when fortune cookies go bad, part 2

 This monkey’s gone to heaven
This monkey’s gone to heaven
This monkey’s gone to heaven
This monkey’s gone to heaven

— the prophet black francis


Basically my fortune cookie is telling me “go bother someone else instead.”

Now if only I had a friend.

Mostly, I want a fortune cookie that tells me practical stuff. Like, if you’re running and drop dead in the Baptist church parking lot, do you automatically go to heaven? If so, do you pause your garmin and continue the run there, or do you have to start over? And just what are the age-group categories in heaven? Is there like a 3,500-3,504? And the post-race raffle must have incredible odds. Will my Garmin even work there at all? And am I stuck with whatever running shoes I’m wearing at the time? Because these kind of smell funny and I’d hate to stink up the joint. And IS there a heaven for balloons, my friend? Is there a place to which they go? How can a tiny song that you last heard at a folk festival 30 years ago still be floating around in your head? I think that I shall never know.

THESE are the sorts of things I want my fortune cookie to tell me. Not “um, go ask your mother.” Thanks a lot, panda express. Invaluable indeed. I hope I get a monkey in heaven and he clears all this up. And I hope he has a balloon.

About gary

no sock monkeys were harmed in the making of this blog.
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4 Responses to when fortune cookies go bad, part 2

  1. tosuperstar says:

    The only friend I have left is my Attorney and he charges $300 per call so I cannot ask any of these questions, it would break the bank! I am sure his advice is invaluable too, if only I could afford it. I wonder how much extra the monkey and the balloon would be?

  2. some guy says:

    I could only tell you what Presbyterians would say. Which is not very encouraging, so I won’t. I would go ask a Methodist or a Lutheran if I were you.

  3. SeniorRunner says:

    Pardon my innuendo, dear sir, but what if your untimely demise should occur – God forbid – in the parking lot of Jose’s Casa de Bebidas instead of the Baptist Church? This admittedly unlikely scenario raises more thorny issues than a West Texas prickly pear.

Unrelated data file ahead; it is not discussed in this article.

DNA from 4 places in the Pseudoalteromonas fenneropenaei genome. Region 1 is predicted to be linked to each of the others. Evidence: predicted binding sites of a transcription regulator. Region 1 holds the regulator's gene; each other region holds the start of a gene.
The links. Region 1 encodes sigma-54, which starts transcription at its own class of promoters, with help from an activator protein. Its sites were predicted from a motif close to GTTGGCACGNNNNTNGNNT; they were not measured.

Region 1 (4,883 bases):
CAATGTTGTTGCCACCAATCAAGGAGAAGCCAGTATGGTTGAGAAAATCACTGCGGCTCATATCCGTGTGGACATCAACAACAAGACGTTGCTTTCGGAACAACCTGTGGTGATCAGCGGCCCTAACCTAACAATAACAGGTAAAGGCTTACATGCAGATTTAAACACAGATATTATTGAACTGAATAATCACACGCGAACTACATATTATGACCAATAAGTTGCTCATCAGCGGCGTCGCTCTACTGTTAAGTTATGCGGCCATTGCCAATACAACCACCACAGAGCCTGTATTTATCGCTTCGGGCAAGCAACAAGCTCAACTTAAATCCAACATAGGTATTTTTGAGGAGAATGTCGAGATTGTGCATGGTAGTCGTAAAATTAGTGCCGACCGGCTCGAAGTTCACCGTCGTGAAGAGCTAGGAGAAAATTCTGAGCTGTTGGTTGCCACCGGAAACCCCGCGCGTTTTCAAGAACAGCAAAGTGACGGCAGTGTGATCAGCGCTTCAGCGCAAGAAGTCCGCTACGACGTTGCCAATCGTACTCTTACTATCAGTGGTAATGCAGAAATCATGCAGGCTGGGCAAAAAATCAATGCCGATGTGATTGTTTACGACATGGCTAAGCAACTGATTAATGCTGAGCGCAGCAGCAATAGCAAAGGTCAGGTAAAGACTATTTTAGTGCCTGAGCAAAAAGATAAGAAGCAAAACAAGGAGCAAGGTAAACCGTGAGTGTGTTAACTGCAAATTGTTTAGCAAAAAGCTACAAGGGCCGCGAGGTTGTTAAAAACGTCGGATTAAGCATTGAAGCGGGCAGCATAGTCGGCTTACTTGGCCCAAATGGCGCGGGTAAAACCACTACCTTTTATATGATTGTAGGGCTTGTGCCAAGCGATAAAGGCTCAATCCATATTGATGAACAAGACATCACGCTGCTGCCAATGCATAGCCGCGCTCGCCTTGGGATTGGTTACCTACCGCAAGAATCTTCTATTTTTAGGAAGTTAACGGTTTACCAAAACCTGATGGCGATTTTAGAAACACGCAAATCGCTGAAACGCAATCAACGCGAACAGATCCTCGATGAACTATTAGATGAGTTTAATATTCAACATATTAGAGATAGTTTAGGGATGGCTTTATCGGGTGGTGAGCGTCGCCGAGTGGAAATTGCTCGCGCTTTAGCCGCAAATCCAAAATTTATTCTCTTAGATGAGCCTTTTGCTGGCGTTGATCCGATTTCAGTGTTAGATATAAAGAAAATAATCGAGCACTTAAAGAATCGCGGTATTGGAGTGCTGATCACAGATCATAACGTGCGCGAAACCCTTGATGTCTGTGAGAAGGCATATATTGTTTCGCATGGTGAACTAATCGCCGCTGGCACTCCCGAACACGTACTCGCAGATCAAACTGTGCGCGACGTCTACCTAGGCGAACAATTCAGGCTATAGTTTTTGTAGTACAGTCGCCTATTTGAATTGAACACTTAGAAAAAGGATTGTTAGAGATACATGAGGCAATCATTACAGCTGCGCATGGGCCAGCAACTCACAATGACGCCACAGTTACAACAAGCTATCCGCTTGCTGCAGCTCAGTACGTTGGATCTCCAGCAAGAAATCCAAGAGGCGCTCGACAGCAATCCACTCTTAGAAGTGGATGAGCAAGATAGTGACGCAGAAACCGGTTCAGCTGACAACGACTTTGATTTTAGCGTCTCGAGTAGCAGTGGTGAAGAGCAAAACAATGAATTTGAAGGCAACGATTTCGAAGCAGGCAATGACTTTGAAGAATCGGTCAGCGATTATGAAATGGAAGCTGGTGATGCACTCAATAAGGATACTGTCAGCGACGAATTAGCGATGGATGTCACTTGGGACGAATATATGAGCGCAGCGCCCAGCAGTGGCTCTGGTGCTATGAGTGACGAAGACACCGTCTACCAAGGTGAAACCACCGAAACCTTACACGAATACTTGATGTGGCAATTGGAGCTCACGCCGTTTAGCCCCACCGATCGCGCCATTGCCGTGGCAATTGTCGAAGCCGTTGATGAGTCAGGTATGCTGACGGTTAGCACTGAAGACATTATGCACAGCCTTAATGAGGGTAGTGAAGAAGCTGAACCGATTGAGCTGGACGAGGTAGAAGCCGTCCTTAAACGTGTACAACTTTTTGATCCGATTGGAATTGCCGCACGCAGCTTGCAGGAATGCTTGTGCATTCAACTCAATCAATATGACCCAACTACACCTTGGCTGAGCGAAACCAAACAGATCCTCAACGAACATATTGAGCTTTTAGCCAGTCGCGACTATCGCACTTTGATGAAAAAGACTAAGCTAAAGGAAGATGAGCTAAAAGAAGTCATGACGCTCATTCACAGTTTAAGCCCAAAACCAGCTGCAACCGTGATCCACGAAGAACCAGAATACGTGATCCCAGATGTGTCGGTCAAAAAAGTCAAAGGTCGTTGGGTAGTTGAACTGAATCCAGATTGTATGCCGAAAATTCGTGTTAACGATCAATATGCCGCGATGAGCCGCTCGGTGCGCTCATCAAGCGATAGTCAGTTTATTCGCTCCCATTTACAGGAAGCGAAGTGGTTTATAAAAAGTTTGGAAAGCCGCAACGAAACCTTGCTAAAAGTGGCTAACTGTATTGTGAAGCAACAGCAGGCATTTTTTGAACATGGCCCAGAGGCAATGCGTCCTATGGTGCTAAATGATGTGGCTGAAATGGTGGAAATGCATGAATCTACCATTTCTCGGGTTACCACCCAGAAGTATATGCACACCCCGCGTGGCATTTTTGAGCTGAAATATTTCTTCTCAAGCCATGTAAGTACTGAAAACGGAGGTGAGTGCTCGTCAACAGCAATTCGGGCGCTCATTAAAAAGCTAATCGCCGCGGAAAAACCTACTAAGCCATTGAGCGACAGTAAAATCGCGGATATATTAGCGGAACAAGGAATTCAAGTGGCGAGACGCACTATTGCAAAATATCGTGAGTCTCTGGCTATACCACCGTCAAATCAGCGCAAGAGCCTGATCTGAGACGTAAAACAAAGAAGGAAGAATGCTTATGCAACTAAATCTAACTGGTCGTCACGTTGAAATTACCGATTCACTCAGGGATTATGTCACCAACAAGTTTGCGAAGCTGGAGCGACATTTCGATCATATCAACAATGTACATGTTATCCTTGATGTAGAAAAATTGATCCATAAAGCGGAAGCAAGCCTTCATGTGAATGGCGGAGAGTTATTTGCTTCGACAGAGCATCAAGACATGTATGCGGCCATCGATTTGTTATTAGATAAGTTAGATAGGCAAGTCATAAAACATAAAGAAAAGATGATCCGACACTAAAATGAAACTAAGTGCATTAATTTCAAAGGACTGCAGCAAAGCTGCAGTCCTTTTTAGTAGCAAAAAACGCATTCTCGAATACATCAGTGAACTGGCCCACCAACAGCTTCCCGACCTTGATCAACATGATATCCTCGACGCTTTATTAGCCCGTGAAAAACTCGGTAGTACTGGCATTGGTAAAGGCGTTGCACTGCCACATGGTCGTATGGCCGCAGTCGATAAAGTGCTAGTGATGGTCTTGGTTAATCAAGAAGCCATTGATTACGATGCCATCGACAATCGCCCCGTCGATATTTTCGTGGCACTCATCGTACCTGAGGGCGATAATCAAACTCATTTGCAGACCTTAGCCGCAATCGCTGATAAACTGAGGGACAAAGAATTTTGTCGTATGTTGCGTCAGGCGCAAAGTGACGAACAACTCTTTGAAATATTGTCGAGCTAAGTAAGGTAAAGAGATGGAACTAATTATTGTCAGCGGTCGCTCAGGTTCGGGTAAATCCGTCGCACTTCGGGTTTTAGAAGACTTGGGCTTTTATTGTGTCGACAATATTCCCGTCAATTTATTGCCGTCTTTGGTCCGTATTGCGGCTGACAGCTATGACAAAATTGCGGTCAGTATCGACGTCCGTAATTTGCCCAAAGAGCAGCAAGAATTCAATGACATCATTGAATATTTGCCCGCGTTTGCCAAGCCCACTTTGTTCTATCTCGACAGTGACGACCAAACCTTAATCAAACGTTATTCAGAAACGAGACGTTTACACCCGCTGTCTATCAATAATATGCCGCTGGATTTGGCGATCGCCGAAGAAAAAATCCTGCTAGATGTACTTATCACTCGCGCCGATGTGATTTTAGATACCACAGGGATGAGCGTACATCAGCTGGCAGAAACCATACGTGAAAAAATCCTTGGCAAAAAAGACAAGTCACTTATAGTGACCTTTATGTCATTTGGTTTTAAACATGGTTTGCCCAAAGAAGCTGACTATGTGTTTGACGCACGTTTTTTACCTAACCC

For starters, how would your Garmin’s stainless steel alloy and polycarbonate composite construction hold up in “the other place”? Are your fancy glow-in-the-dark tech shirts treated with fire retardants? Do your “scented” shoes have explosive potential?

    We would also confront some profound philosophical questions such as, “Is the term ‘hot frosty’ an oxymoron?”

    I’m sure you have nothing to worry about…

    But you might consider doing your runs in multiple concentric circles within the church parking lot.

    • gary says:

      oh, el senor. you underestimate me so. As a lad, I was raised under the doctrine of the southern baptist church. this was because of my mom, and because I was trying to swoon miss rhonda hudson, whose father was a church elder. Along the way, I stumbled across a Great Theological Loophole: under the baptist doctrine, once you accept Jesus, you’re in. As I understand it, there’s nothing you can do from that point on that would negate your get out of jail free card. So I did, and went merrily on with my life. I didn’t care to be associated with a religion so intolerant of other beliefs that it was their way or the highway, but I hung onto my card just in case. No, that Rhonda thing never worked out. Fell for a cowboy. Sigh. God’s will.

      But just to play it safe, I moved to Phoenix for 25 years to train specifically for the second scenario. Running at 1 p.m. daily in the Phoenix summer allowed me to field test the equipment and acclimate adequately. I suspect now that running there would just bring back nostalgic memories of runs there. “You call THIS hot, Satan? I ran in 122 degrees in Phoenix once, you sissy.” But I hadn’t pondered the frosty implications. May be time to check in at the church on the loop. They DO have an air hockey table …

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